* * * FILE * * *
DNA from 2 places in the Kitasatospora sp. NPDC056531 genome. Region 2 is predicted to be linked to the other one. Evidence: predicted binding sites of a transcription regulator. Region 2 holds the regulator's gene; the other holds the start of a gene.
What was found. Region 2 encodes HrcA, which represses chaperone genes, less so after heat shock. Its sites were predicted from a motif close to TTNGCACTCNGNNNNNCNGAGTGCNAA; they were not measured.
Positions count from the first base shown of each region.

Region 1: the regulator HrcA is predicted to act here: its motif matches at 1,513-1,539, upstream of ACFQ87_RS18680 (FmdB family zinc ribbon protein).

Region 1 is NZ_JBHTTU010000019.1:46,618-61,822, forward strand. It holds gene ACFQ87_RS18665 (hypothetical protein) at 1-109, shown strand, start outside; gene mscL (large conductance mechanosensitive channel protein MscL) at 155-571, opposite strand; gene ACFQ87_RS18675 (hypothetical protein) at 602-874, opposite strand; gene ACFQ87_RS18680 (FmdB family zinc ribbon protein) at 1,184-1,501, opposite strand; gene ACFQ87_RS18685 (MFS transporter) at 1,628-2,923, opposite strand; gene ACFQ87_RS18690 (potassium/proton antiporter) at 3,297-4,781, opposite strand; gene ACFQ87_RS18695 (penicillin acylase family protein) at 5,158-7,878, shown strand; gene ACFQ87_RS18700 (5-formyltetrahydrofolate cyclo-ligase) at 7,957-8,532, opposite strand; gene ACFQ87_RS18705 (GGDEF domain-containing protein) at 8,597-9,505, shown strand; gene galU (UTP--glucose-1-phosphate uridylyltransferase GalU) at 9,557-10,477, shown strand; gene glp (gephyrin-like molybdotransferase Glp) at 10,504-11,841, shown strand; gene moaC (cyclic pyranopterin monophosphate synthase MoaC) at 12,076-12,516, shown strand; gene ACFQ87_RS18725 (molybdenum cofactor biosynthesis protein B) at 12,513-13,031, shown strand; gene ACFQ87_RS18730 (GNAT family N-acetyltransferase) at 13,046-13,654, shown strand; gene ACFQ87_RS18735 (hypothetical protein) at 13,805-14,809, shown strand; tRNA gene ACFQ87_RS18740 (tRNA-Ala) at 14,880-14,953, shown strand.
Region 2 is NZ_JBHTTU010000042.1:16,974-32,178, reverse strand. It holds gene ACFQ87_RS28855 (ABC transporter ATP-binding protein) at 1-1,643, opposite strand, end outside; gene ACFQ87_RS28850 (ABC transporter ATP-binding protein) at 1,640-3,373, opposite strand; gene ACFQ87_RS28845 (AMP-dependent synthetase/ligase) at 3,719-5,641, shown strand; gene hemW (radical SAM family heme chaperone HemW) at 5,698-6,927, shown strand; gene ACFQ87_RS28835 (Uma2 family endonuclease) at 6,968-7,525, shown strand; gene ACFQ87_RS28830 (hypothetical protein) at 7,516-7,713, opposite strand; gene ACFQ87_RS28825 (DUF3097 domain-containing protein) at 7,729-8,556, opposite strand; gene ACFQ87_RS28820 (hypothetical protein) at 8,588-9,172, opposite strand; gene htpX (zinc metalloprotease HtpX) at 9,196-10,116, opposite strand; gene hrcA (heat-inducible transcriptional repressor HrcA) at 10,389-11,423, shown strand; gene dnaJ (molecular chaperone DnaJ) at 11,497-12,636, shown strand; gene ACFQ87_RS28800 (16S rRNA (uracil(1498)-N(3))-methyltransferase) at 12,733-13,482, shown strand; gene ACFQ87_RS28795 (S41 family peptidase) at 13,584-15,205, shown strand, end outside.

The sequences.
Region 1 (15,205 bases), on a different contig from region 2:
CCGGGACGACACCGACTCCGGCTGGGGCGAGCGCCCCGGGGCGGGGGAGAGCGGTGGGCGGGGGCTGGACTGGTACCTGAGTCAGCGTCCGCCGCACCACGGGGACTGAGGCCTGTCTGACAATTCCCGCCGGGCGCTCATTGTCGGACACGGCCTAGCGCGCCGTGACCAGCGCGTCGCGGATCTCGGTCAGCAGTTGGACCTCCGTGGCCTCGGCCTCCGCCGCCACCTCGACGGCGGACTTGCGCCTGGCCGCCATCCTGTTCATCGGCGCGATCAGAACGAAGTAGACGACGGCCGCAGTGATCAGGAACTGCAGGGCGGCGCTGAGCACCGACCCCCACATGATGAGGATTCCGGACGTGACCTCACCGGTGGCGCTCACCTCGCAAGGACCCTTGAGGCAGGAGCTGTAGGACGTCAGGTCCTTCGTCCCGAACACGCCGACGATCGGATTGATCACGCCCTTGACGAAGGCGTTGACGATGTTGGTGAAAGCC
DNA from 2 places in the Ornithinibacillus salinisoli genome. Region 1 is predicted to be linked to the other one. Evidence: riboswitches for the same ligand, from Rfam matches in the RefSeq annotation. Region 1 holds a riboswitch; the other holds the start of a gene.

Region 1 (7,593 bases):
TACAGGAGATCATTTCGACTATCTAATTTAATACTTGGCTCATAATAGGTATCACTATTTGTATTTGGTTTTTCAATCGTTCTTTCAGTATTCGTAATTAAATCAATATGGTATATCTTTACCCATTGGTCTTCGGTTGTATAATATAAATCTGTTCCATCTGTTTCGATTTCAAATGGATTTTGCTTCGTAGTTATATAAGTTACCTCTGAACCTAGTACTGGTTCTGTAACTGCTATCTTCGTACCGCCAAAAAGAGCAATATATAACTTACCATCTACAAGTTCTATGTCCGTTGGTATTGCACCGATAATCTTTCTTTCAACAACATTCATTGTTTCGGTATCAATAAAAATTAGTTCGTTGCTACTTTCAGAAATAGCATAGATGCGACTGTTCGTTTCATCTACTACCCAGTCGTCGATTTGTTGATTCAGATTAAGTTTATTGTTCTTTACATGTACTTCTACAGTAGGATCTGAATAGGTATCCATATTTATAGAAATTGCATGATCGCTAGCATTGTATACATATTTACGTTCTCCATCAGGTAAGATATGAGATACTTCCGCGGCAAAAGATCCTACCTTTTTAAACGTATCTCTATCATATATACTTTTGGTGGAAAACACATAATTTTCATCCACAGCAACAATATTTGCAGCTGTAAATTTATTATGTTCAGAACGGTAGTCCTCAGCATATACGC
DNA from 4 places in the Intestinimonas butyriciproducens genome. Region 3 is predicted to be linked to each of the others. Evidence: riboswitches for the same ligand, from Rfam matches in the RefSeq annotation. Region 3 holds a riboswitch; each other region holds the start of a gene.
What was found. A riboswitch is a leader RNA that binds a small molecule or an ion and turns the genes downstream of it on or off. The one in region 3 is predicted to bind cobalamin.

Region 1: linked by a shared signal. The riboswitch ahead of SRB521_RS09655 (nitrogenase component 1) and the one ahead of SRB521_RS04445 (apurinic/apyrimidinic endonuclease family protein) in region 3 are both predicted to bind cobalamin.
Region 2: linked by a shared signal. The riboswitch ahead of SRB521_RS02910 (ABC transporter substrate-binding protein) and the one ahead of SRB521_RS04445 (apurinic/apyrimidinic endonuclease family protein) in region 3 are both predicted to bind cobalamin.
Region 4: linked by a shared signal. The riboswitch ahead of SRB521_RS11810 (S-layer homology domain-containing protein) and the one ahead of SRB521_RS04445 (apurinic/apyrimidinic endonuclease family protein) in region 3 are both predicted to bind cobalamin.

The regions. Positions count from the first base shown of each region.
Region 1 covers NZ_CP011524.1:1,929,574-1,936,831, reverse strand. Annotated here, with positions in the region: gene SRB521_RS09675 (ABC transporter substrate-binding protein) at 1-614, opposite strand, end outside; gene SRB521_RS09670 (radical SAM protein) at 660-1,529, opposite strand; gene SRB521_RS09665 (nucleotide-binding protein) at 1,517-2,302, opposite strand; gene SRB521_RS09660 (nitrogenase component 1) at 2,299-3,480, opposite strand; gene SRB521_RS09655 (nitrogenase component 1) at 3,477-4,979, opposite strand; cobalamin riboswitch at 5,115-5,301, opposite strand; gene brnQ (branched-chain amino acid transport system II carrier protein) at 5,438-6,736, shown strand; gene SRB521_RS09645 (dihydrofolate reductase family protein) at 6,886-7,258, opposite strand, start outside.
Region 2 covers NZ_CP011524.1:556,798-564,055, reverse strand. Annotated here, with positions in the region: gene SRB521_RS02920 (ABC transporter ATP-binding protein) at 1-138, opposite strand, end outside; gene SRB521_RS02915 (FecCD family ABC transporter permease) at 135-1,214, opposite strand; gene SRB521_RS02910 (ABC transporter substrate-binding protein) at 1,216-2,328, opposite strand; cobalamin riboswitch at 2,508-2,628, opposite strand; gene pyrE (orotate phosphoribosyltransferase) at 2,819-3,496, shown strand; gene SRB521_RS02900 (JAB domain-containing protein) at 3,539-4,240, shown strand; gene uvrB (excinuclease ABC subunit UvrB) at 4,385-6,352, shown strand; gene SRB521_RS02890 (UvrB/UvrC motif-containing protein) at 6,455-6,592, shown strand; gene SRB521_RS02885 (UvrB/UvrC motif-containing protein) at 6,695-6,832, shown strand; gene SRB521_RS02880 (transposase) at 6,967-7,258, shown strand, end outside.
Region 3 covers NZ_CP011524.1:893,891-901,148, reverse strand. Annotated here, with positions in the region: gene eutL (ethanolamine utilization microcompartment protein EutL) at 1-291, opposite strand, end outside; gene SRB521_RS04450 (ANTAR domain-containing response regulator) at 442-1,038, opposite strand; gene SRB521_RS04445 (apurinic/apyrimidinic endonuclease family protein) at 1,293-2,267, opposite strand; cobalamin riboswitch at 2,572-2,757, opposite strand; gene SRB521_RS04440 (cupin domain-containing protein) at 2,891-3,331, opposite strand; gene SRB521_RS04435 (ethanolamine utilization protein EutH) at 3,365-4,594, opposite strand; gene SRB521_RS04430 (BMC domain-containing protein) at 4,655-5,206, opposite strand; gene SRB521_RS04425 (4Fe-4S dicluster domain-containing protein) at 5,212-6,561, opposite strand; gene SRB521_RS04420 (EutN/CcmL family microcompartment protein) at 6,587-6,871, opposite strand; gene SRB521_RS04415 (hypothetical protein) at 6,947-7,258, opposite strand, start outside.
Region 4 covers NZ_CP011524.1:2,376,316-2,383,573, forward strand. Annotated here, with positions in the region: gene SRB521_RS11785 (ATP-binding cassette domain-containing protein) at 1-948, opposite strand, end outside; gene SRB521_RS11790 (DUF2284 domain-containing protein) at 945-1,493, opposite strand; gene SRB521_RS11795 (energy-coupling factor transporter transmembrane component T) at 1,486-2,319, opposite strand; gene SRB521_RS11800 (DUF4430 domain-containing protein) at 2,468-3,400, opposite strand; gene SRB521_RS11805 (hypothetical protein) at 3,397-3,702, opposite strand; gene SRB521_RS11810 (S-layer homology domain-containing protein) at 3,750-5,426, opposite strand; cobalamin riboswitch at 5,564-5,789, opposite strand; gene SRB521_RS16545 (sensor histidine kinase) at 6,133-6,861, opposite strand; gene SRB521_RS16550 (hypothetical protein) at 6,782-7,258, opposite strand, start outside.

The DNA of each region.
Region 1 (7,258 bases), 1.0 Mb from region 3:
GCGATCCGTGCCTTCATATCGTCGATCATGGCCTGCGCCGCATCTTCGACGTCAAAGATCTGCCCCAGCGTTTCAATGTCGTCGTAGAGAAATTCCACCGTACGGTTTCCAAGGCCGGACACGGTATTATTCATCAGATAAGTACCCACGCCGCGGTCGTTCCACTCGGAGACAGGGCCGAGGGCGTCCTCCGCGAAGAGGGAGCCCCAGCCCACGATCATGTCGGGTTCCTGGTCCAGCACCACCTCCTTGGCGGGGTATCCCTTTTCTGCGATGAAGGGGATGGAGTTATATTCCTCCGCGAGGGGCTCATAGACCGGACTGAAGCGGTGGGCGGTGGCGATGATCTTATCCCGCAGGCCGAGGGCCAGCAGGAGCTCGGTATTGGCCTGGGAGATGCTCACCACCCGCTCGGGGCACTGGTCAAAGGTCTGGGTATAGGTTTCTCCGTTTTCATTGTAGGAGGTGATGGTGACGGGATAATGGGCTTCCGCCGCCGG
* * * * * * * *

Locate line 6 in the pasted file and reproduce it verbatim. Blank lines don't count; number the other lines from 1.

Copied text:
Region 2 is NZ_JBHTTU010000042.1:16,974-32,178, reverse strand. It holds gene ACFQ87_RS28855 (ABC transporter ATP-binding protein) at 1-1,643, opposite strand, end outside; gene ACFQ87_RS28850 (ABC transporter ATP-binding protein) at 1,640-3,373, opposite strand; gene ACFQ87_RS28845 (AMP-dependent synthetase/ligase) at 3,719-5,641, shown strand; gene hemW (radical SAM family heme chaperone HemW) at 5,698-6,927, shown strand; gene ACFQ87_RS28835 (Uma2 family endonuclease) at 6,968-7,525, shown strand; gene ACFQ87_RS28830 (hypothetical protein) at 7,516-7,713, opposite strand; gene ACFQ87_RS28825 (DUF3097 domain-containing protein) at 7,729-8,556, opposite strand; gene ACFQ87_RS28820 (hypothetical protein) at 8,588-9,172, opposite strand; gene htpX (zinc metalloprotease HtpX) at 9,196-10,116, opposite strand; gene hrcA (heat-inducible transcriptional repressor HrcA) at 10,389-11,423, shown strand; gene dnaJ (molecular chaperone DnaJ) at 11,497-12,636, shown strand; gene ACFQ87_RS28800 (16S rRNA (uracil(1498)-N(3))-methyltransferase) at 12,733-13,482, shown strand; gene ACFQ87_RS28795 (S41 family peptidase) at 13,584-15,205, shown strand, end outside.